“All of what you expected came true. Your three subliminal wishes have been granted.”

With that, the Magic Sommelier vanished. That’s how they roll.


16 comments:

Brian Baker said...

Ron,

A classic guffaw to start my week...methinks you've been spending extra hours with Stephen Pastis, rat and pig...down at the pun farm.

Quizicat said...

Magic Meat Thief. I will have to remember that one.

Unknown said...

Sick and Twisted! Just the way I love the HoseMaster.

Ron Washam, HMW said...

Brian,
I think all the puns, and puns are always stupid unless you thought of them yourself, are inspired by the old Fractured Fairy Tales from Rocky and Bullwinkle. They just seem to fit the style, whereas they don't fit the angry rant style. What I like is that all the animals in the New Wine Fairy Tales have foul mouths. That makes me laugh.

Quizicat,
Just don't stick it in too many bungholes...Yeah, you could see that coming.

Unknown,
Really? Anonymous? OK, well, you have my anonymous thanks. Glad you liked it.

David Rossi said...

While there was no shortage of cringe-worthy moments in this story, my favorite line was the least racy- "The P was silent like in sand"

Well done Ron, well done.

ABottleADay said...

I Second Rossi's statement!

Dean Tudor said...

Ron, too great a story to stay on a blog -- print it out somewhere, so more can see...

Samantha Dugan said...

No internets for days means just one thing....had to come here and get my HoseMaster injection. Missing you love and so grateful to have this place to hear your talent on one side, your voice here in the comments on the other. xoxox I love you!

Ron Washam, HMW said...

David,
The essence of satire is the cringe worthy moment, so thank you for the kind words. But I also love the throwaway jokes, the casual asides that might catch you by surprise. In comedy writing, those often appear in the rewrite, as that one did here. Thanks for catching it, you and ABottleADay.

Dean,
I was on a tear with Wine Fairy Tales a few months ago. All five were written in a few weeks, and none since, though I plan to revisit. They might deserve a wider audience--it would be hard to have a smaller one.

My Gorgeous Samantha,
We miss you, too, but I know you're the Belle of the Ball in Champagne right now. I'll pop my cork in your honor.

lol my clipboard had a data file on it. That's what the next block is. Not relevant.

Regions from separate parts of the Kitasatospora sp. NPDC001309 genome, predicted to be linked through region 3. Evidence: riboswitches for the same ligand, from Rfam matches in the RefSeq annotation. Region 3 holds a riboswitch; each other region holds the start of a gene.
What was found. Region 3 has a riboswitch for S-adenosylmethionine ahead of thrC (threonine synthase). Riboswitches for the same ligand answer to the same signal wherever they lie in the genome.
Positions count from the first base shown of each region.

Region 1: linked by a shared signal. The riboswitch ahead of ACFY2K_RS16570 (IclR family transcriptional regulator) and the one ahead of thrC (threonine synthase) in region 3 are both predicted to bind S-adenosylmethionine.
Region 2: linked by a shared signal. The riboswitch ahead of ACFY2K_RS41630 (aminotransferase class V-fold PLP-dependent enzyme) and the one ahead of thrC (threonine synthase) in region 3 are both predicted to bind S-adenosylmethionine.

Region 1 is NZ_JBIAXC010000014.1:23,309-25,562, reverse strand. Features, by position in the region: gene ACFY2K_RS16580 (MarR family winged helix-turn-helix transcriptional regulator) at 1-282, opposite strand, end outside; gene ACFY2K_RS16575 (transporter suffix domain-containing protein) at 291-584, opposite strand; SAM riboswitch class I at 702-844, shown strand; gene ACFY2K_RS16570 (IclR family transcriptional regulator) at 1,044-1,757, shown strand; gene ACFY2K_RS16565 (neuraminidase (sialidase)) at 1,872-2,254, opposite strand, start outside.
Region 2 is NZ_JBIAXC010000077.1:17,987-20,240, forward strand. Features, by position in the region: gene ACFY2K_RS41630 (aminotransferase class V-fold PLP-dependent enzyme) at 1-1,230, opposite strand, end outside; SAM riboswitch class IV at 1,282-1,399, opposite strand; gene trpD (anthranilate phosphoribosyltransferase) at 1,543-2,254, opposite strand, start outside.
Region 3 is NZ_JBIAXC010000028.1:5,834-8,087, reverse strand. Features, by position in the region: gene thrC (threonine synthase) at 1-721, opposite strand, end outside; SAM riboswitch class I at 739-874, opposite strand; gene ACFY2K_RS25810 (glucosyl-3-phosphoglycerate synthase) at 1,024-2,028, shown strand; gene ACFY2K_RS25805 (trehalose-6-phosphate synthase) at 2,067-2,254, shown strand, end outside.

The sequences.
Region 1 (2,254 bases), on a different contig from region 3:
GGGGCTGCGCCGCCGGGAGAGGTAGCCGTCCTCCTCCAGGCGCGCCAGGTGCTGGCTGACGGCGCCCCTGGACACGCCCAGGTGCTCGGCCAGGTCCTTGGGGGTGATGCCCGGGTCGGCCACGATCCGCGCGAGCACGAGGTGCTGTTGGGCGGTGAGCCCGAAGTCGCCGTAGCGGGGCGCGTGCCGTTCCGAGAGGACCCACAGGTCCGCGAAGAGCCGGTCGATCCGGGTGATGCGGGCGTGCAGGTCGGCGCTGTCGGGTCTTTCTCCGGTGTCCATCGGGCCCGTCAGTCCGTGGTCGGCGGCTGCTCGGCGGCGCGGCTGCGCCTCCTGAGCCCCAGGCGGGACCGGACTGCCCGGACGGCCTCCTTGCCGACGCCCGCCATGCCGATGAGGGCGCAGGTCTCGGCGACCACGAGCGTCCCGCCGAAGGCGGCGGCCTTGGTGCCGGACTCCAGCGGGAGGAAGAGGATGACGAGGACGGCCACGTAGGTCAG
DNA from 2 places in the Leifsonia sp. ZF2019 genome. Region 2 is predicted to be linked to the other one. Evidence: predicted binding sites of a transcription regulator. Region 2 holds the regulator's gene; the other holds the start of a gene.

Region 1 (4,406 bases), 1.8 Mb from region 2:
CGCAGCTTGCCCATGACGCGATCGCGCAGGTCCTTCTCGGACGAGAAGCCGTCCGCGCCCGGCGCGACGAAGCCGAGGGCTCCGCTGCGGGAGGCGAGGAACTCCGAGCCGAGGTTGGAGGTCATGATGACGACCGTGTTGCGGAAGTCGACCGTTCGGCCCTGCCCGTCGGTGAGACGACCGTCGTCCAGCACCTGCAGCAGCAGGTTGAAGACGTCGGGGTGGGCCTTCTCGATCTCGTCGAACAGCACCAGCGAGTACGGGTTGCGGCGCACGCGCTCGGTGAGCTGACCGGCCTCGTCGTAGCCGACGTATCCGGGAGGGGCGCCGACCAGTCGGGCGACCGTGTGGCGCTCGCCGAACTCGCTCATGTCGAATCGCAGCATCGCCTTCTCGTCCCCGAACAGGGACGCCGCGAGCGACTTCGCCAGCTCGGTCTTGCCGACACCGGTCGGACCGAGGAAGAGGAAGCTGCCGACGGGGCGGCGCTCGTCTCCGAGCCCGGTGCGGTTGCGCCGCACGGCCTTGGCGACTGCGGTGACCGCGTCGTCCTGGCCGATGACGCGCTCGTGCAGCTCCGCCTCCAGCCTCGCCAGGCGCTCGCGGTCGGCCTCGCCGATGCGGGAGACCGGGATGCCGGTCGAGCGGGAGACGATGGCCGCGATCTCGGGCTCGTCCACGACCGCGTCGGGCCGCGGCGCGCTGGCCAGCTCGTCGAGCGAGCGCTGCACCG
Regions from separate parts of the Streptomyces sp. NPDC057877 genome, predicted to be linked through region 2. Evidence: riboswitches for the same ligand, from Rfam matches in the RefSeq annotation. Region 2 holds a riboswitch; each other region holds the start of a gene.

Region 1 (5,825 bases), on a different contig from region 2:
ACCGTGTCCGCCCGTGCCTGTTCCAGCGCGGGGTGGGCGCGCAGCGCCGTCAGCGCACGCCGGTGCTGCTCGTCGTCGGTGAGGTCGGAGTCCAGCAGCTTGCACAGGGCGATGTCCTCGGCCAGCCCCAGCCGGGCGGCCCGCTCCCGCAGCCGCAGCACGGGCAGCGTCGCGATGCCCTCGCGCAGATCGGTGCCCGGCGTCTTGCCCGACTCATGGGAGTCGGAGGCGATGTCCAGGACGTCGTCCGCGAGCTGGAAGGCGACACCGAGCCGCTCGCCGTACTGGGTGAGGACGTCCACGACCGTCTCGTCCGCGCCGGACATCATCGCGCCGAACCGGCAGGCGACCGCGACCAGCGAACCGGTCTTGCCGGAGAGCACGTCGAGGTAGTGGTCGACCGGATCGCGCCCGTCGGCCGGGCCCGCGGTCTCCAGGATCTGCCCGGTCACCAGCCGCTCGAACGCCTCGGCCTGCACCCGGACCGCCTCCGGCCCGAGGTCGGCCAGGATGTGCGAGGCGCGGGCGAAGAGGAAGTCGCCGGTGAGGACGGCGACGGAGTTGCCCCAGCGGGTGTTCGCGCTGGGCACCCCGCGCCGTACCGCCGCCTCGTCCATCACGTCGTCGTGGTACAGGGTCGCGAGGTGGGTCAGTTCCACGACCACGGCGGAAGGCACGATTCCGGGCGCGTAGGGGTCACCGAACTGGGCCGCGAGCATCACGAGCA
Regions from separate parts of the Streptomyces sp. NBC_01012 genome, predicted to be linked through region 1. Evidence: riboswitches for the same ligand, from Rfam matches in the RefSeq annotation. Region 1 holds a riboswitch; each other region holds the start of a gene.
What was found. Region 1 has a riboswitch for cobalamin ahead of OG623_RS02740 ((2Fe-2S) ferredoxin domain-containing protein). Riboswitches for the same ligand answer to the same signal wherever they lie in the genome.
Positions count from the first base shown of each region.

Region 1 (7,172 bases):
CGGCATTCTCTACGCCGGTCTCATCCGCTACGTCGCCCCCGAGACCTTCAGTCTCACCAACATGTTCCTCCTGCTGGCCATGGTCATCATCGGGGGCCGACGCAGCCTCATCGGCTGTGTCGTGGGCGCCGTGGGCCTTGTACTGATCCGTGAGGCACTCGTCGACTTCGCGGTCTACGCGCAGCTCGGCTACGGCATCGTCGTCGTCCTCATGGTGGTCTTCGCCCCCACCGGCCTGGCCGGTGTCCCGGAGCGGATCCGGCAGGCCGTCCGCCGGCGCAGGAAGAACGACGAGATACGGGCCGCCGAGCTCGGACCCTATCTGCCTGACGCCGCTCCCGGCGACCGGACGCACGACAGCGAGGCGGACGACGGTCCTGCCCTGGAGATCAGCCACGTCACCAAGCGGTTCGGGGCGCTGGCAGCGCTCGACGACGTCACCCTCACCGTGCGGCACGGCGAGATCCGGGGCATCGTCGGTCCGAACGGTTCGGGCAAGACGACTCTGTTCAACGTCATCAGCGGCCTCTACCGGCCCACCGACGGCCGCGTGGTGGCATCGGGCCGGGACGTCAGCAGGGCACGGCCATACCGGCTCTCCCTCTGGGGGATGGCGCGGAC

I love you so!

Charlie Olken said...

Words to live by. Now everyone knows what will happen when they summon a sommelier.

I did beat one at her game the other night. I was looking at the list in Michael Mina when she walked up and asked if I needed help in understanding the list. I smiled as sweetly as she did and demurred, saying that I was still studying the list.

Her response was, "well, there will be a test when I come back". When she did come back to ask if I had chosen wine for dinner, I said that I was ready for the test. After some preliminaries like what was the most expensive wine on the list and did they have any Amarone on the list, she said, "OK, here is the payoff question. Who is the wine director for the restaurant?"

Obviously she did not know I am avid reader of HMW, and after a brief temptation to say "Par Bunyan", I simply said "Raj".

That got my wife and I a glass each of Puligny Montrachet. I thanked her for sparing me the Sandhi Chard and got on with dinner.

So, you see, some Somms are not all that bad--especially when they are young and good looking and can be conned by an old fox.

Ron Washam, HMW said...

Puff Daddy,
Your anecdote may have inspired an "Old Fox and the Sommelier" fairy tale in me. I wish you had mentioned Parr Bunyan just to see if she had any idea what the hell you were talking about. But discretion is the better part of valor.

I'm guessing the Puligny was under 14% alchohol--at least on the label.

Vin de Terre said...

"Thongs For the Mammaries". That's a stretch. Snap!

Bill Klapp said...

Almost perfect! I say "almost" because, well, I believe that the idiomatic expression is actually "the p is silent, like in SWIMMING", rather than in sand. With men our age, it can make quite a sound when it hits the sand over,say, a 5-minute effort!

Marcia Macomber said...

Oh, that picture from Petticoat Junction brings back memories... (It wasn't until years later it occurred to me that guys everywhere were wondering how the lassies managed to get out of the water tank naked w/o being seen. But I digress...)

I do like the recurring them in your fractured wine fairy tales with all the animals having potty mouths. Gives them a lot of personality!

The fun part is seeing a joke coming from a mile away but reveling in the lead up to it. We know the shiny object will become a tastevin. We know it's all heading south when the Magic Sommelier insists upon tasting the daughters. (Noticed he didn't ask for that privilege when he asked the farmer for HIS wish!)

Then there's the layering of jokes. First the tastevin in the field; then the zinger, “Looks like a diaphragm for Lettie Teague.” And you still have to pause for just a sec to let that sink in. Exactly why does a farmer read WSJ? And why does he know a tastevin AND Ms. Teague. And then you answer even that. Love it!

Ron Washam, HMW said...

Vin,
Nice!

Bill,
Actually, I used to say, the P is silent, like in swimming Pool. I just switched it for the hell of it, and old jokes kind of belong in Fairy Tales. As for the 5-Minute pee--that's what wakes me up.

Marcia Love,
Well, absurdity is the essence of comedy, and surprise is the most important part to a joke. Even if you see it coming, it's the second line that contains the surprise.

The Wine Fairy Tales illustrate my writer's dilemma--I actually like them, but they get very little response, statwise or commentwise. And then the crap I toss out there goes all viral. It's why I rarely take a joke out of a piece, no matter how much I hate it--somebody, somewhere will love it. Little wonder comedy writers are all crazy and filled with self-loathing.

You I adore.

Bob Henry (Los Angeles wine industry professional) said...

What a hoot!:

"Online Wine-Certification Course with Optional Chef Jacket from VinNobles (Up to 87% Off Groupon Coupon)"


[Tastevin is likewise optional . . .]

Link: http://www.groupon.com/deals/vin-nobles-1